Moscow Says America Is Punishing ‘Disobedient’ Pakistan PM Imran Khan
Russia has strongly condemned alleged US interference in Pakistan, terming it yet “another attempt of shameless intervention in the internal affairs of the independent state for its own narrow-minded purposes.”
“Immediately after the announcement of the working visit of Imran Khan to Moscow on February 23-24 this year, Americans and their Western allies began to pressure the [Pakistani] prime minister, demanding to cancel the trip,” Maria Zakharova, spokesperson for the Russian Ministry of Foreign Affairs, said in a statement issued late Monday. “Further development of the situation left no doubt that the US decided to punish the ‘disobedient’ Imran Khan; a group of the legislators from the Khan-led party suddenly moved to the opposition side while a no-confidence vote was submitted to Parliament,” she continued.
“Prime Minister Imran Khan has repeatedly stated that the conspiracy against him was stirred and financed from abroad. We hope that Pakistani voters will be informed about these circumstances when they come to the elections, which should be held within 90 days after the dissolution of the National Assembly,” Zakharova also said.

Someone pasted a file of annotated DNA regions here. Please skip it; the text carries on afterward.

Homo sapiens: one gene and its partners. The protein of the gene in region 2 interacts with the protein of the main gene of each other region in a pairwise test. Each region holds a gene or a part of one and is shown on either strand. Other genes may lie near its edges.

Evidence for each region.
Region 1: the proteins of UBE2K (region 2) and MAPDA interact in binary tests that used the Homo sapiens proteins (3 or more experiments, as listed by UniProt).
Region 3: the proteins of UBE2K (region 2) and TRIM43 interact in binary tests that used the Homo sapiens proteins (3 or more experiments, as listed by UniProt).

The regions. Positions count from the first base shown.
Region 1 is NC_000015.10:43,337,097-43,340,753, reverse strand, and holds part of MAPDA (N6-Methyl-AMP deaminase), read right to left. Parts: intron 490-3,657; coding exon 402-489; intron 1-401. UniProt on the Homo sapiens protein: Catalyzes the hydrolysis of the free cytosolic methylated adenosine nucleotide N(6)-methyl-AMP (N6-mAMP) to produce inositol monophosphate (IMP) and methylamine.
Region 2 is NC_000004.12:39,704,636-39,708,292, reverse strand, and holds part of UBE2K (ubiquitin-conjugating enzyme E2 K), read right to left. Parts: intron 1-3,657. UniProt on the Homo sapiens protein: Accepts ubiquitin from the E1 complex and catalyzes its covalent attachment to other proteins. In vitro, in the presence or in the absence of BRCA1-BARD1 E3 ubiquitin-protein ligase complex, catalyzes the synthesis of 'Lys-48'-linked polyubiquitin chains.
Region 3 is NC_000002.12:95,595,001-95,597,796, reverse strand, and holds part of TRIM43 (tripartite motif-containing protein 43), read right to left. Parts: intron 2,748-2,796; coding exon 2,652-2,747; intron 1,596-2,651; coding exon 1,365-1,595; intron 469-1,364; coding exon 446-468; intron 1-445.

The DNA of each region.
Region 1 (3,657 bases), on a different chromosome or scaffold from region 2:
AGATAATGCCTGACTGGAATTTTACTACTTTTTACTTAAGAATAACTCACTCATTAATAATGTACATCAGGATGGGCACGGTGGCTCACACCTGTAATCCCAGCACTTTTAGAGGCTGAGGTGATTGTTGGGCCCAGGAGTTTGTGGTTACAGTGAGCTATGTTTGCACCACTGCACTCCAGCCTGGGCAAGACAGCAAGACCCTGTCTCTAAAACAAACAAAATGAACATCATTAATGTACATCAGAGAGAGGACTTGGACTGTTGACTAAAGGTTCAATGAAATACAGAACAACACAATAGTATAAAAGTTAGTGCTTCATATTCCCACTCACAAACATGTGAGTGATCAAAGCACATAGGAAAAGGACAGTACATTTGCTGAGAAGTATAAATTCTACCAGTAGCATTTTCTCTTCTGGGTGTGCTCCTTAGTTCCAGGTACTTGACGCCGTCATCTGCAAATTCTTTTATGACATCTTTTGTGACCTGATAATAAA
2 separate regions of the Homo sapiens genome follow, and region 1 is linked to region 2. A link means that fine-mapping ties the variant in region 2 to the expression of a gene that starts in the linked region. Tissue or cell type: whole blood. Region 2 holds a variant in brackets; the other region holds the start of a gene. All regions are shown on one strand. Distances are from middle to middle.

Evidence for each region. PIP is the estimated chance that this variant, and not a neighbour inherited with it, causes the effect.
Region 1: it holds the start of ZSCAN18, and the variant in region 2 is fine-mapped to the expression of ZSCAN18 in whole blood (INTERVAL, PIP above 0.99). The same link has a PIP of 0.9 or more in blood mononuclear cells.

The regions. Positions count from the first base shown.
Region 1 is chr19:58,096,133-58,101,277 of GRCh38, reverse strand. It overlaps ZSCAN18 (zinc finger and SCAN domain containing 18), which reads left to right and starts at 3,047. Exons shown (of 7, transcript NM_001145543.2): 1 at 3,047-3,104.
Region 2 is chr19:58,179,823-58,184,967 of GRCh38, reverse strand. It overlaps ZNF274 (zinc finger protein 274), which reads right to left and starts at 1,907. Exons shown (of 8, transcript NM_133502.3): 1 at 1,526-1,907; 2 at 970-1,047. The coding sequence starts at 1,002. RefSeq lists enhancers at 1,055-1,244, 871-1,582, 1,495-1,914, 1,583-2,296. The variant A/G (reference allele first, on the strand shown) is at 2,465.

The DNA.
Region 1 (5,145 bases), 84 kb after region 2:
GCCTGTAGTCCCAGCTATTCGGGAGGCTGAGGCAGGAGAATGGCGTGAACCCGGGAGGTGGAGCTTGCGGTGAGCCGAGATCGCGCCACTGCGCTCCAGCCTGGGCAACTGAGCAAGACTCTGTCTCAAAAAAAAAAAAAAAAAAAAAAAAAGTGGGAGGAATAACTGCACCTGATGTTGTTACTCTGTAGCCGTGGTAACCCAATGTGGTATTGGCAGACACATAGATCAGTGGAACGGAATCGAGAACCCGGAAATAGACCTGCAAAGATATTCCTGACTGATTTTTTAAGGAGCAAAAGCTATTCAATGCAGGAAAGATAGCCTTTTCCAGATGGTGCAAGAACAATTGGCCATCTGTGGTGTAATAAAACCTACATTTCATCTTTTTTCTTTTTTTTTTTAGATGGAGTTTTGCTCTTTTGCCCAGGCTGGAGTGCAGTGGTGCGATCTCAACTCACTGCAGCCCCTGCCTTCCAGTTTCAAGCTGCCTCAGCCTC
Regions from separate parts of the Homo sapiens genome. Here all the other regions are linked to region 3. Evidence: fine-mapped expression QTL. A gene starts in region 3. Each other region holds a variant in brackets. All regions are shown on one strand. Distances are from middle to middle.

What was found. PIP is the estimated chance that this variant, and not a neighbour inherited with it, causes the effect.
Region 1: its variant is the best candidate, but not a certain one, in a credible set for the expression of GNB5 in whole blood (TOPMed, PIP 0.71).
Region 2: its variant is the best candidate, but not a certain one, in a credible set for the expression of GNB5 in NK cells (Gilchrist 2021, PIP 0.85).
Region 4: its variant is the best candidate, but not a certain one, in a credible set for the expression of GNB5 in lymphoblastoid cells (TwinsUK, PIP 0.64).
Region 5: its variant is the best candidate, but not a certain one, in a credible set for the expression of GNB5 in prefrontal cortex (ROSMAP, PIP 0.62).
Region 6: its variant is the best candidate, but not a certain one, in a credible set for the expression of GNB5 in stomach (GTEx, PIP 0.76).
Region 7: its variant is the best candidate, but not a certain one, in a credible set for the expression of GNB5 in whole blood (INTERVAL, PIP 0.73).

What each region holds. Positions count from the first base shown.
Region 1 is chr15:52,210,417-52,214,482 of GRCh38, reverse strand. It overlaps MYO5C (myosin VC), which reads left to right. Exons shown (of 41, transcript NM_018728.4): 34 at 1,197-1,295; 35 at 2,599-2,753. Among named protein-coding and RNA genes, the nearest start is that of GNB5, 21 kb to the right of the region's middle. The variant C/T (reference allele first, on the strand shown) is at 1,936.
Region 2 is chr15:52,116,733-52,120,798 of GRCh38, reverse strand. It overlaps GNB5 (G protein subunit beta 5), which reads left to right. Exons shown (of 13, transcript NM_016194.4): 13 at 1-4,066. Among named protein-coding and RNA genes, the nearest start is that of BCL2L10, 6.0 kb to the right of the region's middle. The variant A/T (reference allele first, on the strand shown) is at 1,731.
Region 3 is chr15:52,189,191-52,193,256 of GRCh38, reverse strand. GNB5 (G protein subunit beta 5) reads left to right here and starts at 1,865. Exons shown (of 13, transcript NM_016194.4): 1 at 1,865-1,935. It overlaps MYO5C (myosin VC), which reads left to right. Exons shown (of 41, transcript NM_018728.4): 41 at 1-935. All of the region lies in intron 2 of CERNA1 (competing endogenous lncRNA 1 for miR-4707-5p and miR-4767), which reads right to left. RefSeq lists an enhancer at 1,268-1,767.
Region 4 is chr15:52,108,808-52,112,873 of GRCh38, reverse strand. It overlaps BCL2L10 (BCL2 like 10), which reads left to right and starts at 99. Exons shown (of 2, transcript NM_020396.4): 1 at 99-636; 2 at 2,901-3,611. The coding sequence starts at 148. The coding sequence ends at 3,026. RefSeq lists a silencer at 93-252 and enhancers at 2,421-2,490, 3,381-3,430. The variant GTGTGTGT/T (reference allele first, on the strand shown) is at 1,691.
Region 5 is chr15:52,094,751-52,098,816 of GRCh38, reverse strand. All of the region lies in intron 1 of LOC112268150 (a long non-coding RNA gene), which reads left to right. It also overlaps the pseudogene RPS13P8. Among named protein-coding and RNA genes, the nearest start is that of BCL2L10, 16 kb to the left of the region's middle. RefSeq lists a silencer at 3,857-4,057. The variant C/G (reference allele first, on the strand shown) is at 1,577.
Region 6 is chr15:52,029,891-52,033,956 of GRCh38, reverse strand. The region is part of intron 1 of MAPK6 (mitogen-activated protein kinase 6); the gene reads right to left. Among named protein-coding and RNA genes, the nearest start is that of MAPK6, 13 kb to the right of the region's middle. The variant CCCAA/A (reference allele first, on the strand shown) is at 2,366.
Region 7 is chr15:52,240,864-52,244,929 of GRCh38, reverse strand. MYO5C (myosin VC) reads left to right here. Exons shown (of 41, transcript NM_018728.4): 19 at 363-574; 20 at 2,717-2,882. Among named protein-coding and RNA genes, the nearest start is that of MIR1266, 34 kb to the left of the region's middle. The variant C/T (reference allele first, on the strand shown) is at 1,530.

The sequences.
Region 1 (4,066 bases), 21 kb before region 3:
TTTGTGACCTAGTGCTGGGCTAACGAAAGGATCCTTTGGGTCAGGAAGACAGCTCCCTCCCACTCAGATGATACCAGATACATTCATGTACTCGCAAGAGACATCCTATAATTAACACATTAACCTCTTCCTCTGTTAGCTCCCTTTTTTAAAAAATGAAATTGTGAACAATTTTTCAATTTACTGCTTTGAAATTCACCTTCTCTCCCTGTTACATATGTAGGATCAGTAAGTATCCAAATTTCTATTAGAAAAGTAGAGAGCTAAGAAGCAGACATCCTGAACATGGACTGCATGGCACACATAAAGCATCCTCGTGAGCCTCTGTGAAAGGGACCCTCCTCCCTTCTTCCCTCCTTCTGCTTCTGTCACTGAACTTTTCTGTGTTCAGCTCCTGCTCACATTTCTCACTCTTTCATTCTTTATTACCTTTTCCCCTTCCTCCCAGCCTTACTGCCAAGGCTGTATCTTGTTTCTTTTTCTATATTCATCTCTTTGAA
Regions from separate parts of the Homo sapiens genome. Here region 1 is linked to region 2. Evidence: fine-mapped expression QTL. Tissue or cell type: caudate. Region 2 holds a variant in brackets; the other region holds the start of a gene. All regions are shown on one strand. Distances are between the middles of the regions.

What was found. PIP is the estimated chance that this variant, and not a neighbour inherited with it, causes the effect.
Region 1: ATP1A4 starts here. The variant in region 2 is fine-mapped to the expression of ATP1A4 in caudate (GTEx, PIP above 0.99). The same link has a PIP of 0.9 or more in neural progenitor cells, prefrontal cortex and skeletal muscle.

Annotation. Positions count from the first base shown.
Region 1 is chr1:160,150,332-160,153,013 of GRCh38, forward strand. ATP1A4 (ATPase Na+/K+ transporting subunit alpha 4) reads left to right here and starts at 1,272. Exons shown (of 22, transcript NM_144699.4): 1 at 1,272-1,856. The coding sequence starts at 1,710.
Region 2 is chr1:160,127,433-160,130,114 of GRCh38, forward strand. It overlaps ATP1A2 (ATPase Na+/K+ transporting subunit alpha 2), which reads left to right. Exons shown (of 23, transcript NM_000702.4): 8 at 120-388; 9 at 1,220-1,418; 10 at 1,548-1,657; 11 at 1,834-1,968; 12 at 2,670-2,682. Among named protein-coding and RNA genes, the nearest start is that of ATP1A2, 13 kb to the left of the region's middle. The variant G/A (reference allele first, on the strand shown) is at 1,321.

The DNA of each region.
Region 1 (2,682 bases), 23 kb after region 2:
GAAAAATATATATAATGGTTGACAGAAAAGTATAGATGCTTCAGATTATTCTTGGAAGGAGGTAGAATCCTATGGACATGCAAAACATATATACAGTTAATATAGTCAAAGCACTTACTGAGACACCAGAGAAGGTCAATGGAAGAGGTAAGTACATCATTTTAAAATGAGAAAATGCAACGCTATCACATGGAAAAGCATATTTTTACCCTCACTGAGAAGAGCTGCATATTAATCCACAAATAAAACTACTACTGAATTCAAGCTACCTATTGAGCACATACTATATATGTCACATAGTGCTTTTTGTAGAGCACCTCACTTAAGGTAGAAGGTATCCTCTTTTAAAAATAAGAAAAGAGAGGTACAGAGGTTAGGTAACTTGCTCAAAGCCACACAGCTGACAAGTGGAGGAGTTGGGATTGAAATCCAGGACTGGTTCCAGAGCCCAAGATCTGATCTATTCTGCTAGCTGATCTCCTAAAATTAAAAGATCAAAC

Qasim Khan Suri, deputy speaker of the National Assembly of Pakistan, on Sunday dismissed the opposition parties’ motion of no-confidence against the prime minister, saying it was the result of a foreign conspiracy and thus violated the constitutional requirement of loyalty to Pakistan.
President Arif Alvi then dissolved parliament, at Khan’s request. The opposition filed a petition in Pakistan’s Supreme Court against the decision on the same day. The constitutional crisis has riveted the country.
On Tuesday, during the hearing on the most significant case in Pakistan’s history, Chief Justice Umar Ata Bandial remarked that “the Supreme Court did not want to get into the investigation of policy matters as it only wanted to establish the constitutionality of the steps taken by the deputy speaker for the dismissal of the no-confidence motion and subsequent dissolution of the National Assembly.”
Bandial, chairing a five-judge panel, expressed hope that the verdict would be issued on Wednesday, adding that the case “has delayed the formation of the caretaker government.”